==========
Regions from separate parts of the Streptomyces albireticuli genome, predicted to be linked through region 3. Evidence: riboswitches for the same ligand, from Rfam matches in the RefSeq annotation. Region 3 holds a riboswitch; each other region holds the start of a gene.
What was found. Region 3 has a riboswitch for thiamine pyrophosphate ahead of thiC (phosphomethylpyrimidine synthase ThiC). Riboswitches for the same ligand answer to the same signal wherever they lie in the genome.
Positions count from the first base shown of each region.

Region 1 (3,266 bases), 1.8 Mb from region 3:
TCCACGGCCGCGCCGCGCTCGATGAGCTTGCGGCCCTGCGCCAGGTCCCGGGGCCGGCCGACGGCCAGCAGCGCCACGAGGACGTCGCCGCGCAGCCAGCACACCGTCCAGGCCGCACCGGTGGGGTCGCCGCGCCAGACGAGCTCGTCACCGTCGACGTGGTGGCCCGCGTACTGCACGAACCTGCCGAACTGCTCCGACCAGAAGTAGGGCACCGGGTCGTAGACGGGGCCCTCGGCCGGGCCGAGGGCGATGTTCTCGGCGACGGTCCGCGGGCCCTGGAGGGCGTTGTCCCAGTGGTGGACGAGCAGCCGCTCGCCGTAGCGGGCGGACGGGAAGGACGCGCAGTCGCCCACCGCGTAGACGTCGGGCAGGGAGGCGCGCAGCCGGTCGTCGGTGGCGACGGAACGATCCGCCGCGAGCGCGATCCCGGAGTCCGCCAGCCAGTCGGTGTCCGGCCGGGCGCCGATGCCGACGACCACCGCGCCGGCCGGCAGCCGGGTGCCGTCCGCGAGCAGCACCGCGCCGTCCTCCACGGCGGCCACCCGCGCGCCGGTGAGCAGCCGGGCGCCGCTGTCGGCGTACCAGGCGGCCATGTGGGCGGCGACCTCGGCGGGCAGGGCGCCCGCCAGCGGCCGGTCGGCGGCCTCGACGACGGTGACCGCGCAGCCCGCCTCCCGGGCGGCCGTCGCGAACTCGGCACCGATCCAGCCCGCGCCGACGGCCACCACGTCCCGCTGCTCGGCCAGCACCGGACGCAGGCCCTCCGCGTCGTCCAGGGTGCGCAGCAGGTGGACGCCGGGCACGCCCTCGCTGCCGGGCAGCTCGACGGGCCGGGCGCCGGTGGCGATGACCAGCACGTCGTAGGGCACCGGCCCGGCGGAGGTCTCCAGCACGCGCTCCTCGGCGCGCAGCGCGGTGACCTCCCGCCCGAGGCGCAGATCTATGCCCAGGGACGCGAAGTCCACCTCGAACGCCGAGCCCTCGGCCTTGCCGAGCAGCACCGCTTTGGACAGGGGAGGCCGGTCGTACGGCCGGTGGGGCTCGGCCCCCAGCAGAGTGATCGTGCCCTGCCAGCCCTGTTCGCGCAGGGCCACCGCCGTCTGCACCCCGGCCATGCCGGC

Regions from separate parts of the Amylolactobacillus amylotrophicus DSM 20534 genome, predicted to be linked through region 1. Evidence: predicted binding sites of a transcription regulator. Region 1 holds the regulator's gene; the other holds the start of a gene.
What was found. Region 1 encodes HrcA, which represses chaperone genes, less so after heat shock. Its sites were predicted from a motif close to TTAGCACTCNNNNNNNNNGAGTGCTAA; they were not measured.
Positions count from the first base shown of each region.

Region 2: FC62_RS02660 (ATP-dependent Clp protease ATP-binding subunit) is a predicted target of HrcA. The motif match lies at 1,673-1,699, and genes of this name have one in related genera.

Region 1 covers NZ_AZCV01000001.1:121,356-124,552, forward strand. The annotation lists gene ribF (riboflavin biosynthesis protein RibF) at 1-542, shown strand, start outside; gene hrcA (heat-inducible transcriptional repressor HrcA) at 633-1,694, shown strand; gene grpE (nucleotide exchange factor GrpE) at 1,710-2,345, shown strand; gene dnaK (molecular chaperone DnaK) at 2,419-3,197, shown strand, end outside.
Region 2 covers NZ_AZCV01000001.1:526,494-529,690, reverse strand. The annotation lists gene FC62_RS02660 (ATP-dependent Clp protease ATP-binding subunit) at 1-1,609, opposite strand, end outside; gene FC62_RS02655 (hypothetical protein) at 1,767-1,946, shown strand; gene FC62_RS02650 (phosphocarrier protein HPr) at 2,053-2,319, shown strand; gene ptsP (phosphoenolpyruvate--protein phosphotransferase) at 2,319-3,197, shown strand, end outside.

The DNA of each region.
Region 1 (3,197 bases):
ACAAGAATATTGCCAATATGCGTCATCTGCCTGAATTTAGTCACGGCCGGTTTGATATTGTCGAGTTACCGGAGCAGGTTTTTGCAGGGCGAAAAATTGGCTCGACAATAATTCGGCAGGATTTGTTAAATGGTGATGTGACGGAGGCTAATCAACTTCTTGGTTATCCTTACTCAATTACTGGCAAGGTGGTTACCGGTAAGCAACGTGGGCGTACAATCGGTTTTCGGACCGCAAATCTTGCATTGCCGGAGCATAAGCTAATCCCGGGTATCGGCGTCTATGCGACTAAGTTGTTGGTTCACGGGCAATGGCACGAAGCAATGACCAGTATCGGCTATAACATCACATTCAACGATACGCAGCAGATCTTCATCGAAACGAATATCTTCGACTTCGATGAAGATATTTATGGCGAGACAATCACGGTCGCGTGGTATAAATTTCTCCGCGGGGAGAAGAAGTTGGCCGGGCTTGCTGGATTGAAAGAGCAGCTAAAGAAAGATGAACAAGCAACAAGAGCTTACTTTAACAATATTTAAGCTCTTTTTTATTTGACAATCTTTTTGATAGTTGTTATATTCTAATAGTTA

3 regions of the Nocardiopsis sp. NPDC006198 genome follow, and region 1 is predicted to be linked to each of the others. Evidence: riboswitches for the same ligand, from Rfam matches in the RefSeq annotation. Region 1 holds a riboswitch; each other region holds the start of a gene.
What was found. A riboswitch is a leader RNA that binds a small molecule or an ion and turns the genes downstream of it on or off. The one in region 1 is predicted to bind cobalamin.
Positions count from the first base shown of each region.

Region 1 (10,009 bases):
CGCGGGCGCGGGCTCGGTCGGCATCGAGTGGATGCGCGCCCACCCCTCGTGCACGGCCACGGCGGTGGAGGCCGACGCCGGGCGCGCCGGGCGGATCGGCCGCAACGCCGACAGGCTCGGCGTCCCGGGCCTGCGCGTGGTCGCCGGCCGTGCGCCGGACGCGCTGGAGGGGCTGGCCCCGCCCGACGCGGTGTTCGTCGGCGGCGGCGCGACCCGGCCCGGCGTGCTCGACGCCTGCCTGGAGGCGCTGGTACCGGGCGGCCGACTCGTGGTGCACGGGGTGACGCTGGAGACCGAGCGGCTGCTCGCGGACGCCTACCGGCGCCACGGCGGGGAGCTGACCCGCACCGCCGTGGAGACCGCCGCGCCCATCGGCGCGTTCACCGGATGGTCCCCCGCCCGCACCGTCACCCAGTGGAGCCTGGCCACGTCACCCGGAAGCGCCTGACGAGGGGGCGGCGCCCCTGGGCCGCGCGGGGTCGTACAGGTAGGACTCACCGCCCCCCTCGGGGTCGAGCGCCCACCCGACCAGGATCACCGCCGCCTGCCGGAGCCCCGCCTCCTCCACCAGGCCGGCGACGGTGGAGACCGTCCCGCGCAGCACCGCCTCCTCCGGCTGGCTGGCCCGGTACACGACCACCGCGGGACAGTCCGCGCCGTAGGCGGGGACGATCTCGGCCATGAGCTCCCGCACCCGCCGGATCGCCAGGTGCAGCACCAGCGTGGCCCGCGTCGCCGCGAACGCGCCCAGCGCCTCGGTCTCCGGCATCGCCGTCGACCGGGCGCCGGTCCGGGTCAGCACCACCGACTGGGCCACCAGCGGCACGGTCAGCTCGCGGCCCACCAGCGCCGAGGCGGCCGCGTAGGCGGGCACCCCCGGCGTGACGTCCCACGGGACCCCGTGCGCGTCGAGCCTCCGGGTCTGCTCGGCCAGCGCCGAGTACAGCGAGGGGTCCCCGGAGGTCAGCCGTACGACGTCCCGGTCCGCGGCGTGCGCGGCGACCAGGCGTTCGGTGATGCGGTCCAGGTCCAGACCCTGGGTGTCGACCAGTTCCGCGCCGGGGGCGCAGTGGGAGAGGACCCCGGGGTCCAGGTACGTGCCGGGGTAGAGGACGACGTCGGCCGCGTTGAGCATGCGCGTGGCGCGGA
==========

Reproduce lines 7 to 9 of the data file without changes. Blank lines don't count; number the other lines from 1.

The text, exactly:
What was found. Region 1 encodes HrcA, which represses chaperone genes, less so after heat shock. Its sites were predicted from a motif close to TTAGCACTCNNNNNNNNNGAGTGCTAA; they were not measured.
Positions count from the first base shown of each region.

Region 2: FC62_RS02660 (ATP-dependent Clp protease ATP-binding subunit) is a predicted target of HrcA. The motif match lies at 1,673-1,699, and genes of this name have one in related genera.